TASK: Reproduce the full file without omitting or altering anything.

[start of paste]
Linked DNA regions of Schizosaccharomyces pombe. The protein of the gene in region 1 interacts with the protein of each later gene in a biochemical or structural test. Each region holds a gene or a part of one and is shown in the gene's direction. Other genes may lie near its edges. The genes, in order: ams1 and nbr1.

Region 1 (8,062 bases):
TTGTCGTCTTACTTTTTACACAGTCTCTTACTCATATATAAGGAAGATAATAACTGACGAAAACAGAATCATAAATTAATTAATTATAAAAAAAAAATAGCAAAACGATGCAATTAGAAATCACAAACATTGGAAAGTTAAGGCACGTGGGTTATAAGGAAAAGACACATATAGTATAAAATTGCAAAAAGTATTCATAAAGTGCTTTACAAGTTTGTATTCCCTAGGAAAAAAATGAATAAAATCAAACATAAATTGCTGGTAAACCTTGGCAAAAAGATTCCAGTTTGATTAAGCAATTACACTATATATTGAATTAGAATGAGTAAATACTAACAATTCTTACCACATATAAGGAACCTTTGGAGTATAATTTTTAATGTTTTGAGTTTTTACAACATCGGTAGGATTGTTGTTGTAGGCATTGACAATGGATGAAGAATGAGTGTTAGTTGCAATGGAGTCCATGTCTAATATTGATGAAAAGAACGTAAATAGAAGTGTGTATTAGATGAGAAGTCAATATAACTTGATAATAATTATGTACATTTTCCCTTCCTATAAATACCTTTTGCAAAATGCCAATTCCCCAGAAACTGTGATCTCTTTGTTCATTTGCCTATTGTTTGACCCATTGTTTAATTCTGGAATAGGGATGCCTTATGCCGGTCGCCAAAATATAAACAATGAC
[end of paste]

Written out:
Linked DNA regions of Schizosaccharomyces pombe. The protein of the gene in region 1 interacts with the protein of each later gene in a biochemical or structural test. Each region holds a gene or a part of one and is shown in the gene's direction. Other genes may lie near its edges. The genes, in order: ams1 and nbr1.

Region 1 (8,062 bases):
TTGTCGTCTTACTTTTTACACAGTCTCTTACTCATATATAAGGAAGATAATAACTGACGAAAACAGAATCATAAATTAATTAATTATAAAAAAAAAATAGCAAAACGATGCAATTAGAAATCACAAACATTGGAAAGTTAAGGCACGTGGGTTATAAGGAAAAGACACATATAGTATAAAATTGCAAAAAGTATTCATAAAGTGCTTTACAAGTTTGTATTCCCTAGGAAAAAAATGAATAAAATCAAACATAAATTGCTGGTAAACCTTGGCAAAAAGATTCCAGTTTGATTAAGCAATTACACTATATATTGAATTAGAATGAGTAAATACTAACAATTCTTACCACATATAAGGAACCTTTGGAGTATAATTTTTAATGTTTTGAGTTTTTACAACATCGGTAGGATTGTTGTTGTAGGCATTGACAATGGATGAAGAATGAGTGTTAGTTGCAATGGAGTCCATGTCTAATATTGATGAAAAGAACGTAAATAGAAGTGTGTATTAGATGAGAAGTCAATATAACTTGATAATAATTATGTACATTTTCCCTTCCTATAAATACCTTTTGCAAAATGCCAATTCCCCAGAAACTGTGATCTCTTTGTTCATTTGCCTATTGTTTGACCCATTGTTTAATTCTGGAATAGGGATGCCTTATGCCGGTCGCCAAAATATAAACAATGAC